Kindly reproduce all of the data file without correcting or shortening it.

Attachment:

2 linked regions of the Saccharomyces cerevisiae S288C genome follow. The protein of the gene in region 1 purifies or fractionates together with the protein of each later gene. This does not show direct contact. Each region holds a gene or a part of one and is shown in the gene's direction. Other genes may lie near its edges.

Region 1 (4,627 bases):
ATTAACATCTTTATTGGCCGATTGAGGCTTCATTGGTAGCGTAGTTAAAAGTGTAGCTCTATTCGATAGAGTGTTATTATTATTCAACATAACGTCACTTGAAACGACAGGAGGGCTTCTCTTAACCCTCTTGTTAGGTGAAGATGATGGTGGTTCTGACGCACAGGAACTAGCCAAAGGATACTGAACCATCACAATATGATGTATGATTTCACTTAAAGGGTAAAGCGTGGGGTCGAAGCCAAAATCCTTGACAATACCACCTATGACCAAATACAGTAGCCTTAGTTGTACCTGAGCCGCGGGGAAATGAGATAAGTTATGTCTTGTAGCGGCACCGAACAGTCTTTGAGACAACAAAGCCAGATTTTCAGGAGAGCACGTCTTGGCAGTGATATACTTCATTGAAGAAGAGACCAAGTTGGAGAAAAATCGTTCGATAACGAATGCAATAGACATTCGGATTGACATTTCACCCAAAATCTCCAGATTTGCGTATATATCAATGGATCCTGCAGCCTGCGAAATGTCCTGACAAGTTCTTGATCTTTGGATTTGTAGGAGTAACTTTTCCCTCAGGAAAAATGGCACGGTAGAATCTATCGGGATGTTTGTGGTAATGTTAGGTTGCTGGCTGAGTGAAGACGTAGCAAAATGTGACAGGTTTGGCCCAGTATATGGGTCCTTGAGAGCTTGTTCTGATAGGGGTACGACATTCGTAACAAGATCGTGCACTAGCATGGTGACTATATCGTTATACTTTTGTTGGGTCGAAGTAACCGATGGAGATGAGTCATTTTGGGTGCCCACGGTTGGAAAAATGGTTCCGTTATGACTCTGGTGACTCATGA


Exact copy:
2 linked regions of the Saccharomyces cerevisiae S288C genome follow. The protein of the gene in region 1 purifies or fractionates together with the protein of each later gene. This does not show direct contact. Each region holds a gene or a part of one and is shown in the gene's direction. Other genes may lie near its edges.

Region 1 (4,627 bases):
ATTAACATCTTTATTGGCCGATTGAGGCTTCATTGGTAGCGTAGTTAAAAGTGTAGCTCTATTCGATAGAGTGTTATTATTATTCAACATAACGTCACTTGAAACGACAGGAGGGCTTCTCTTAACCCTCTTGTTAGGTGAAGATGATGGTGGTTCTGACGCACAGGAACTAGCCAAAGGATACTGAACCATCACAATATGATGTATGATTTCACTTAAAGGGTAAAGCGTGGGGTCGAAGCCAAAATCCTTGACAATACCACCTATGACCAAATACAGTAGCCTTAGTTGTACCTGAGCCGCGGGGAAATGAGATAAGTTATGTCTTGTAGCGGCACCGAACAGTCTTTGAGACAACAAAGCCAGATTTTCAGGAGAGCACGTCTTGGCAGTGATATACTTCATTGAAGAAGAGACCAAGTTGGAGAAAAATCGTTCGATAACGAATGCAATAGACATTCGGATTGACATTTCACCCAAAATCTCCAGATTTGCGTATATATCAATGGATCCTGCAGCCTGCGAAATGTCCTGACAAGTTCTTGATCTTTGGATTTGTAGGAGTAACTTTTCCCTCAGGAAAAATGGCACGGTAGAATCTATCGGGATGTTTGTGGTAATGTTAGGTTGCTGGCTGAGTGAAGACGTAGCAAAATGTGACAGGTTTGGCCCAGTATATGGGTCCTTGAGAGCTTGTTCTGATAGGGGTACGACATTCGTAACAAGATCGTGCACTAGCATGGTGACTATATCGTTATACTTTTGTTGGGTCGAAGTAACCGATGGAGATGAGTCATTTTGGGTGCCCACGGTTGGAAAAATGGTTCCGTTATGACTCTGGTGACTCATGA